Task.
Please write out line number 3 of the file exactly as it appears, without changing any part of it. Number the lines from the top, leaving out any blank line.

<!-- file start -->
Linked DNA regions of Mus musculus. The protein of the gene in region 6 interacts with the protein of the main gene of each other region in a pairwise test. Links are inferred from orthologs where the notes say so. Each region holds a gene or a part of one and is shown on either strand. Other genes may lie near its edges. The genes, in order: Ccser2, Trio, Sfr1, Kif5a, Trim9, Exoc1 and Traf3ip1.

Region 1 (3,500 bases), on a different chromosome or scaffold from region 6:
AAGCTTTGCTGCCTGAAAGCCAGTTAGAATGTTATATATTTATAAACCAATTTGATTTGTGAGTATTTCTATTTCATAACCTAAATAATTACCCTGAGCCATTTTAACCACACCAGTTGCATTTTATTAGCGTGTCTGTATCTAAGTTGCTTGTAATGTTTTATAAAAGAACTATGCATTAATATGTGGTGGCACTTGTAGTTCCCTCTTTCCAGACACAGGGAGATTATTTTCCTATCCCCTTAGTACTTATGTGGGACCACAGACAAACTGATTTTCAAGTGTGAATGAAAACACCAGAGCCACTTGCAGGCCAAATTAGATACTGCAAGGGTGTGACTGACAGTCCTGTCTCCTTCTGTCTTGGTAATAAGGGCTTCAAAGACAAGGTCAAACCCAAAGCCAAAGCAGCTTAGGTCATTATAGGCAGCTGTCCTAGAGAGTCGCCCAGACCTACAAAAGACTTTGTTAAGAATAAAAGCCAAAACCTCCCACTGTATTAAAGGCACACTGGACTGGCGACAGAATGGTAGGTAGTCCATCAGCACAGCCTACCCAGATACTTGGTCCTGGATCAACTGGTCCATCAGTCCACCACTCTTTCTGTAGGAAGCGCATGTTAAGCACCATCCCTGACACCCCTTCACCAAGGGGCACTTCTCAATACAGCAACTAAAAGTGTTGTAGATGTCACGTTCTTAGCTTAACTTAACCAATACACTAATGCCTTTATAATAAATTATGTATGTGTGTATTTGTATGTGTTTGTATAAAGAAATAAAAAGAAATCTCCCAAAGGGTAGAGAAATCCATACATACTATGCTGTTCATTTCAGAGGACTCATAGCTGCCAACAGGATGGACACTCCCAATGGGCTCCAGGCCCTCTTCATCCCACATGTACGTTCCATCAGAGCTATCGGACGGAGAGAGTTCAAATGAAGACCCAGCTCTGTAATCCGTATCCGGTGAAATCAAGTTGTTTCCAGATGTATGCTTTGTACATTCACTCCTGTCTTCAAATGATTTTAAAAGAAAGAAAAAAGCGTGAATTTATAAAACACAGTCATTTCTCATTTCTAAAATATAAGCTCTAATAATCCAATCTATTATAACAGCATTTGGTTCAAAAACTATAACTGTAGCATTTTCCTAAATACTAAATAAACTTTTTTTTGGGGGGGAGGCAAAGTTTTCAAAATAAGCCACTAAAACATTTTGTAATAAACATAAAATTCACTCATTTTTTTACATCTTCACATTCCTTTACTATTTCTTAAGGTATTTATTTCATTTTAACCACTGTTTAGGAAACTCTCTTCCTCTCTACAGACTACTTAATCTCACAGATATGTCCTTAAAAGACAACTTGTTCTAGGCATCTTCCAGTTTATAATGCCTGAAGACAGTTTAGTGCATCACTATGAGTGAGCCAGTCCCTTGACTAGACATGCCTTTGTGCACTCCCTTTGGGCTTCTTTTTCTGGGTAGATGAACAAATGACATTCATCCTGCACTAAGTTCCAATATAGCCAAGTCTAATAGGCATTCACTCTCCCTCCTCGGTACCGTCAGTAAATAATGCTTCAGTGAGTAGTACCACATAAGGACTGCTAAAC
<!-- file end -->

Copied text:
AAGCTTTGCTGCCTGAAAGCCAGTTAGAATGTTATATATTTATAAACCAATTTGATTTGTGAGTATTTCTATTTCATAACCTAAATAATTACCCTGAGCCATTTTAACCACACCAGTTGCATTTTATTAGCGTGTCTGTATCTAAGTTGCTTGTAATGTTTTATAAAAGAACTATGCATTAATATGTGGTGGCACTTGTAGTTCCCTCTTTCCAGACACAGGGAGATTATTTTCCTATCCCCTTAGTACTTATGTGGGACCACAGACAAACTGATTTTCAAGTGTGAATGAAAACACCAGAGCCACTTGCAGGCCAAATTAGATACTGCAAGGGTGTGACTGACAGTCCTGTCTCCTTCTGTCTTGGTAATAAGGGCTTCAAAGACAAGGTCAAACCCAAAGCCAAAGCAGCTTAGGTCATTATAGGCAGCTGTCCTAGAGAGTCGCCCAGACCTACAAAAGACTTTGTTAAGAATAAAAGCCAAAACCTCCCACTGTATTAAAGGCACACTGGACTGGCGACAGAATGGTAGGTAGTCCATCAGCACAGCCTACCCAGATACTTGGTCCTGGATCAACTGGTCCATCAGTCCACCACTCTTTCTGTAGGAAGCGCATGTTAAGCACCATCCCTGACACCCCTTCACCAAGGGGCACTTCTCAATACAGCAACTAAAAGTGTTGTAGATGTCACGTTCTTAGCTTAACTTAACCAATACACTAATGCCTTTATAATAAATTATGTATGTGTGTATTTGTATGTGTTTGTATAAAGAAATAAAAAGAAATCTCCCAAAGGGTAGAGAAATCCATACATACTATGCTGTTCATTTCAGAGGACTCATAGCTGCCAACAGGATGGACACTCCCAATGGGCTCCAGGCCCTCTTCATCCCACATGTACGTTCCATCAGAGCTATCGGACGGAGAGAGTTCAAATGAAGACCCAGCTCTGTAATCCGTATCCGGTGAAATCAAGTTGTTTCCAGATGTATGCTTTGTACATTCACTCCTGTCTTCAAATGATTTTAAAAGAAAGAAAAAAGCGTGAATTTATAAAACACAGTCATTTCTCATTTCTAAAATATAAGCTCTAATAATCCAATCTATTATAACAGCATTTGGTTCAAAAACTATAACTGTAGCATTTTCCTAAATACTAAATAAACTTTTTTTTGGGGGGGAGGCAAAGTTTTCAAAATAAGCCACTAAAACATTTTGTAATAAACATAAAATTCACTCATTTTTTTACATCTTCACATTCCTTTACTATTTCTTAAGGTATTTATTTCATTTTAACCACTGTTTAGGAAACTCTCTTCCTCTCTACAGACTACTTAATCTCACAGATATGTCCTTAAAAGACAACTTGTTCTAGGCATCTTCCAGTTTATAATGCCTGAAGACAGTTTAGTGCATCACTATGAGTGAGCCAGTCCCTTGACTAGACATGCCTTTGTGCACTCCCTTTGGGCTTCTTTTTCTGGGTAGATGAACAAATGACATTCATCCTGCACTAAGTTCCAATATAGCCAAGTCTAATAGGCATTCACTCTCCCTCCTCGGTACCGTCAGTAAATAATGCTTCAGTGAGTAGTACCACATAAGGACTGCTAAAC